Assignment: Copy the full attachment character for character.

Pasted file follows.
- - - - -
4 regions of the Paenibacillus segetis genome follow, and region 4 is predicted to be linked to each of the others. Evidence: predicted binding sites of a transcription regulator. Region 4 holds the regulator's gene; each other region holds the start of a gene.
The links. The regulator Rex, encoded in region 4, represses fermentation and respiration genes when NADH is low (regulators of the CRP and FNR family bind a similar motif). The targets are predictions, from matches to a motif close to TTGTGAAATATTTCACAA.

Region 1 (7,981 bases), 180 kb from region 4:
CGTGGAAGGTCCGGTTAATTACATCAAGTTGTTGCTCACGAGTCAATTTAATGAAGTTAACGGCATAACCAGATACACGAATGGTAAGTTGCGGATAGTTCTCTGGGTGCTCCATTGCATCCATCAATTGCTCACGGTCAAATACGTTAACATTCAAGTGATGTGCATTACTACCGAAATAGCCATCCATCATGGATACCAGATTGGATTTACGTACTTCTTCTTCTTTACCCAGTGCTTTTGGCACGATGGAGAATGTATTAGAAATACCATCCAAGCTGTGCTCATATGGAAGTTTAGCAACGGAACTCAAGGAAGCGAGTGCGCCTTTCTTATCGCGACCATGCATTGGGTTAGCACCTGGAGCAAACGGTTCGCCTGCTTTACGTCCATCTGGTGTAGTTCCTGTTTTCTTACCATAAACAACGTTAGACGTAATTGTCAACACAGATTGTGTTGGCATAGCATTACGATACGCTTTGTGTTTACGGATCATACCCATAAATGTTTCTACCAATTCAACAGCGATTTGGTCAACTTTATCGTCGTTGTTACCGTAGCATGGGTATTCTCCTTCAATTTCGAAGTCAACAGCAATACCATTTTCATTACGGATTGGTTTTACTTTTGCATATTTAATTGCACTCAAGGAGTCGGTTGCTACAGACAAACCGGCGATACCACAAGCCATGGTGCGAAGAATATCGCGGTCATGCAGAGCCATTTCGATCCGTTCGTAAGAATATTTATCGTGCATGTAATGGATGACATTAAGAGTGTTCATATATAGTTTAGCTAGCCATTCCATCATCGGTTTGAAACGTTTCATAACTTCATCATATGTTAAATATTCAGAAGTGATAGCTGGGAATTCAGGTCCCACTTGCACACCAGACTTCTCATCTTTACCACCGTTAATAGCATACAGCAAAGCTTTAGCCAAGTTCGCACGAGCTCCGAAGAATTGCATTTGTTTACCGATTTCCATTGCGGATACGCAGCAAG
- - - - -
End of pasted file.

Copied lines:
4 regions of the Paenibacillus segetis genome follow, and region 4 is predicted to be linked to each of the others. Evidence: predicted binding sites of a transcription regulator. Region 4 holds the regulator's gene; each other region holds the start of a gene.
The links. The regulator Rex, encoded in region 4, represses fermentation and respiration genes when NADH is low (regulators of the CRP and FNR family bind a similar motif). The targets are predictions, from matches to a motif close to TTGTGAAATATTTCACAA.

Region 1 (7,981 bases), 180 kb from region 4:
CGTGGAAGGTCCGGTTAATTACATCAAGTTGTTGCTCACGAGTCAATTTAATGAAGTTAACGGCATAACCAGATACACGAATGGTAAGTTGCGGATAGTTCTCTGGGTGCTCCATTGCATCCATCAATTGCTCACGGTCAAATACGTTAACATTCAAGTGATGTGCATTACTACCGAAATAGCCATCCATCATGGATACCAGATTGGATTTACGTACTTCTTCTTCTTTACCCAGTGCTTTTGGCACGATGGAGAATGTATTAGAAATACCATCCAAGCTGTGCTCATATGGAAGTTTAGCAACGGAACTCAAGGAAGCGAGTGCGCCTTTCTTATCGCGACCATGCATTGGGTTAGCACCTGGAGCAAACGGTTCGCCTGCTTTACGTCCATCTGGTGTAGTTCCTGTTTTCTTACCATAAACAACGTTAGACGTAATTGTCAACACAGATTGTGTTGGCATAGCATTACGATACGCTTTGTGTTTACGGATCATACCCATAAATGTTTCTACCAATTCAACAGCGATTTGGTCAACTTTATCGTCGTTGTTACCGTAGCATGGGTATTCTCCTTCAATTTCGAAGTCAACAGCAATACCATTTTCATTACGGATTGGTTTTACTTTTGCATATTTAATTGCACTCAAGGAGTCGGTTGCTACAGACAAACCGGCGATACCACAAGCCATGGTGCGAAGAATATCGCGGTCATGCAGAGCCATTTCGATCCGTTCGTAAGAATATTTATCGTGCATGTAATGGATGACATTAAGAGTGTTCATATATAGTTTAGCTAGCCATTCCATCATCGGTTTGAAACGTTTCATAACTTCATCATATGTTAAATATTCAGAAGTGATAGCTGGGAATTCAGGTCCCACTTGCACACCAGACTTCTCATCTTTACCACCGTTAATAGCATACAGCAAAGCTTTAGCCAAGTTCGCACGAGCTCCGAAGAATTGCATTTGTTTACCGATTTCCATTGCGGATACGCAGCAAG